Back in Pyramiden, Svalbard

Text and photos by Elin Andreassen and Hein B. Bjerck

In August 2011, Elin and Hein revisited Pyramiden, this time as “protagonists” for the German TV production “Moderne Ruinen”[i]. We also had an agenda of our own: to see what was going on, and check rumors about Trust Arcticugol’s efforts to conserve buildings and facilitate the increasing numbers of visitors to the former Soviet company town some 90 km from their present stronghold in Barentsburg.

In 2006, we had stayed here with Bjørnar, doing field studies in the mining town that was shut down in 1998. At the time, we could observe the accelerating decay, rivers running wild undermining buildings, water penetrating roofs and walls, broken windows and smashed doors, visitors robbing for souvenirs and making a mess, stinking seagulls nesting in window ledges, crumbling paint and varnish, gravitational forces bringing down wall paper and ceramic tiles.  Naturally, we envisioned a prolonging of the observed trends, and that the destructive forces would sooner, rather than later, succeed in bringing the town down. However, trends are for the past, not the future. Things happen, and even small things tend to enforce each other in redirecting the unforeseen trajectories of reality. In fact, “Persistent Memories”[ii], the book we made about our Pyramiden studies is one of them, contributing to the general interest of abandoned places and thereby increasing the number of visitors and necessary facilities at ruins.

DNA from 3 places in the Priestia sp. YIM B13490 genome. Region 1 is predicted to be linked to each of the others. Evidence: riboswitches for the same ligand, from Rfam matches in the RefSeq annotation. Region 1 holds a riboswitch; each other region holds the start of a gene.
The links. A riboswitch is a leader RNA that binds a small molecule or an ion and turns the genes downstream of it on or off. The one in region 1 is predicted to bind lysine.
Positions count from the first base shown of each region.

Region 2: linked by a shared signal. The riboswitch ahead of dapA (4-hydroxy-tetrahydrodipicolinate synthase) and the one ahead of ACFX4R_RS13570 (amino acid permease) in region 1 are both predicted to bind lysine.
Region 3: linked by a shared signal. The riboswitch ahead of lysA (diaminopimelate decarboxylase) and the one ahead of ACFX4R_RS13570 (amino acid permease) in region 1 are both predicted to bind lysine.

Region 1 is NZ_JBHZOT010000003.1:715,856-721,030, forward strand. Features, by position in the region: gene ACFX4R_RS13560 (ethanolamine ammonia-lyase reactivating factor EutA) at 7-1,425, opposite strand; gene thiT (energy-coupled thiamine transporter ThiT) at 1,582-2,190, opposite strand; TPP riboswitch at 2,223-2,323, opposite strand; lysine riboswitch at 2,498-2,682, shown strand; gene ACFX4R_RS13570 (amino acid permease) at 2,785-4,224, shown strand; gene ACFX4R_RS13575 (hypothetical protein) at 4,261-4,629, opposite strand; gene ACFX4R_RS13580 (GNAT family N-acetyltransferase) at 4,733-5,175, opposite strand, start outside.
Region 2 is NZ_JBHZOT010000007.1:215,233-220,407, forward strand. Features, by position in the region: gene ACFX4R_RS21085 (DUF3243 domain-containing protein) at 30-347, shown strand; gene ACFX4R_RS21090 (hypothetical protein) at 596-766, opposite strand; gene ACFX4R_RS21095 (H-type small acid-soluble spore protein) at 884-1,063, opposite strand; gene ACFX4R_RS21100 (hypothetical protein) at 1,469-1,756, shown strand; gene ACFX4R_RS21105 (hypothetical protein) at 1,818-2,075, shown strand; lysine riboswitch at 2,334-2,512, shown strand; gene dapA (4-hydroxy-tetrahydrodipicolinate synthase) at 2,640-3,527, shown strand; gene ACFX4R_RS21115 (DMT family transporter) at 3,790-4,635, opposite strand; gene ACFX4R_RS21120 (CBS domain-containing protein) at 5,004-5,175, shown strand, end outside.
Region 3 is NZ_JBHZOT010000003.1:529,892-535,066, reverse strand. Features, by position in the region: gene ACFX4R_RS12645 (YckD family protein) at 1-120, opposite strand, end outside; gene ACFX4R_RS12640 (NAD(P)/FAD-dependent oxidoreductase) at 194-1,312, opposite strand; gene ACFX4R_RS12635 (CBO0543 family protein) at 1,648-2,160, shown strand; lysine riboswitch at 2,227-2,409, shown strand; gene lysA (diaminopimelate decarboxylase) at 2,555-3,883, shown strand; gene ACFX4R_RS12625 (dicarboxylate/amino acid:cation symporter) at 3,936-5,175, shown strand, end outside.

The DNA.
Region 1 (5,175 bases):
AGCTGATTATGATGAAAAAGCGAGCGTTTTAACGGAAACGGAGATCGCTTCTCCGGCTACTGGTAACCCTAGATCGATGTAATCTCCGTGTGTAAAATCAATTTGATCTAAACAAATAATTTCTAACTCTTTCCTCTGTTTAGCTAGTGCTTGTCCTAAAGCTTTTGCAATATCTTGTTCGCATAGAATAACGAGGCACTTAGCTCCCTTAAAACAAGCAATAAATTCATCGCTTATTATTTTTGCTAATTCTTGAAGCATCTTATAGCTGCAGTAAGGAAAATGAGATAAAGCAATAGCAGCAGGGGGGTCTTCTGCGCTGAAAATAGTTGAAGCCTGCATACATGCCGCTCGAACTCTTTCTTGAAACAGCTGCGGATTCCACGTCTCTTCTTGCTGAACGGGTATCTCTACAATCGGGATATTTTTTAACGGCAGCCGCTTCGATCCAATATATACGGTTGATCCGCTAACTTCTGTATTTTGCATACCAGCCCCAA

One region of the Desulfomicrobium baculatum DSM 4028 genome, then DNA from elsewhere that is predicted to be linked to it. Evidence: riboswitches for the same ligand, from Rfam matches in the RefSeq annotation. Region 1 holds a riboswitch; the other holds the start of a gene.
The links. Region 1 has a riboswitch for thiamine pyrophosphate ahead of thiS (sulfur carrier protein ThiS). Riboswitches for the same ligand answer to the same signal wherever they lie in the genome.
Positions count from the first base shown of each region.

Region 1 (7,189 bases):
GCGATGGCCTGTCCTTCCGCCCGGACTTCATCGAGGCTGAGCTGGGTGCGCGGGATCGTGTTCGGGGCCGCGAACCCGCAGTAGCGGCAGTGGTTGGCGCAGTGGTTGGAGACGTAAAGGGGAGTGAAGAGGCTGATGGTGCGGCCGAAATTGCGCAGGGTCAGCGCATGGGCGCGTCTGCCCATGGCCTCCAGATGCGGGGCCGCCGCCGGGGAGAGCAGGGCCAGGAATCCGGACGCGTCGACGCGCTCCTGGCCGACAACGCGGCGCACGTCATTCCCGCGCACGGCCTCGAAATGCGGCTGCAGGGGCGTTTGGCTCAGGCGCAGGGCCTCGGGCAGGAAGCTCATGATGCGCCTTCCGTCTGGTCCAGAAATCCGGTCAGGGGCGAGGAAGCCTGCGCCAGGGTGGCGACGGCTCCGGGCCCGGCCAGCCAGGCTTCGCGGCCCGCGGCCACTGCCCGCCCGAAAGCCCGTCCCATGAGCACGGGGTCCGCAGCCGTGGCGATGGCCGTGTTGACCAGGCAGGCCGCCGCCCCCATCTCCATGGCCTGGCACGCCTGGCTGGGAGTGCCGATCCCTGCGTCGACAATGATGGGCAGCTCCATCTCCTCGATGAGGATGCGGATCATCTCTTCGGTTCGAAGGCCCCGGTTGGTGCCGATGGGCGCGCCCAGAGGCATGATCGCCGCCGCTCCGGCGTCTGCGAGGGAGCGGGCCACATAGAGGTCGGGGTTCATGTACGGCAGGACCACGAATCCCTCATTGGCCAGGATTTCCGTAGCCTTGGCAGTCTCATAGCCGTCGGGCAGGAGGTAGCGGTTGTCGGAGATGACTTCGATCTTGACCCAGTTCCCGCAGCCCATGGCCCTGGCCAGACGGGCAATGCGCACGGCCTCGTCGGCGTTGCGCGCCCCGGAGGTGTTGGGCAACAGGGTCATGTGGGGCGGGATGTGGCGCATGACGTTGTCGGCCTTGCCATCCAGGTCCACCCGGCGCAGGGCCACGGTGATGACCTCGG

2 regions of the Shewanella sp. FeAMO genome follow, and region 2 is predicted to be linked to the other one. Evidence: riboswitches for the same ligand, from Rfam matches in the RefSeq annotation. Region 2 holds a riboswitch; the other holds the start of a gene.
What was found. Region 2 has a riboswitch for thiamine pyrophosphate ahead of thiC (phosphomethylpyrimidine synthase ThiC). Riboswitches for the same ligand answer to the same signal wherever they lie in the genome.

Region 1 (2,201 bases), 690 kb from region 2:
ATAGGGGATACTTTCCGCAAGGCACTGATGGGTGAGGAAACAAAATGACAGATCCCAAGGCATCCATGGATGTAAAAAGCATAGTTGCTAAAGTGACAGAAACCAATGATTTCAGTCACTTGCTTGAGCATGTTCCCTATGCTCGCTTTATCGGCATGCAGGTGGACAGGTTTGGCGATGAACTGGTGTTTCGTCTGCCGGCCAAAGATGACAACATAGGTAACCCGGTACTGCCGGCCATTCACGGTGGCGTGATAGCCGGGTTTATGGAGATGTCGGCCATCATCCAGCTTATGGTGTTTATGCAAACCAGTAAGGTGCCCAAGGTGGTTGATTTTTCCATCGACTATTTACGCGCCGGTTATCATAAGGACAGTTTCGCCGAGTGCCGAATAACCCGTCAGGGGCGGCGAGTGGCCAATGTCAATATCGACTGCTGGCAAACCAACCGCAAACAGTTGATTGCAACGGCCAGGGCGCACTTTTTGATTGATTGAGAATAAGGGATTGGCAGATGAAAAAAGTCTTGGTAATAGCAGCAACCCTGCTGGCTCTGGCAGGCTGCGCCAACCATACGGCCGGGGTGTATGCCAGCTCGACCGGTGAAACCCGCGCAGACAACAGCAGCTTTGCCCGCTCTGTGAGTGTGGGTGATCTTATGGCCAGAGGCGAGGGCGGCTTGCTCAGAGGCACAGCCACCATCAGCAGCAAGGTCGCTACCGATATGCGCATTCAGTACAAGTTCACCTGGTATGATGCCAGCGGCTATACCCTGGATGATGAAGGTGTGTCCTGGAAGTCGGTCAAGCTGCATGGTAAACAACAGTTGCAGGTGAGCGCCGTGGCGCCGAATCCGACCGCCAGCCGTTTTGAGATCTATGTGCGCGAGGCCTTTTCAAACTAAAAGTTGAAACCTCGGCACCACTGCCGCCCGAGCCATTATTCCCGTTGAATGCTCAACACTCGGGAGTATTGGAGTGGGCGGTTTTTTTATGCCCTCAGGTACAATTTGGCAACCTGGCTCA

It was a lonely week, our field work in Pyramiden back in 2006. Bjørnar, Elin and Hein were the sole “guests” at Hotel Tulip. Our suites in the 4th floor was the only inhabited rooms among the hundreds that once housed the more than 1,000 employees that had ran the Pyramiden coal mine at the peak of its 50 year long history. We had come to study the abandoned town and how this world of “over given” things revealed itself to their human companions. We were not disappointed. Abandonment mean that one may study without prying, going places without invitations, open doors without asking, looking inside closets, behind curtains and under carpets; a dissecting, almost endoscopic view that would never be possible in a living settlement. Things may be misinterpreted, but will never deceive, hide or lie. They are the indisputable exhibits. We could see for ourselves how the town was a meticulous construction of innumerous parts cooperating in a functional whole. The coal-fired power plant a steaming heart amidst the vast network of pipes and cables that connected all and everything. Without its people, the world of things came to light. It was like being on the inside of the overhead projector in Bruno Latour’s classical example[iii] of how malfunctions bring awareness to things, illuminates their role and function in their contexts, and make us see that most things are many things, parts that are carefully fitted, tuned in accordance with input and output, voltage and watts, gears and RPMs, HPs and BARs, all directed toward producing whatever outcome the thing is designed for, as well as safety precautions for their vulnerable, and not infallible, human companions. However, Bruno Latour had not prepared us for living in a world of malfunctions. After some days, it was painfully evident that there is more to the human touch than making things run. Without us, things fall apart. Living in houses that resemble urban normality but lack their function is something different. Houses that keep you out of the rain and wind, but still are more damp and colder than the outside. Sinks and faucets everywhere, we brought our own soaps, but there was no water; hundreds of toilets not only missing paper, but also water to flush and drain. Lamps without light; thousands of electrical switches that were “off” in all positions. No movement in the hundreds of kilometers of cables and pipes, roads and rails before our eyes.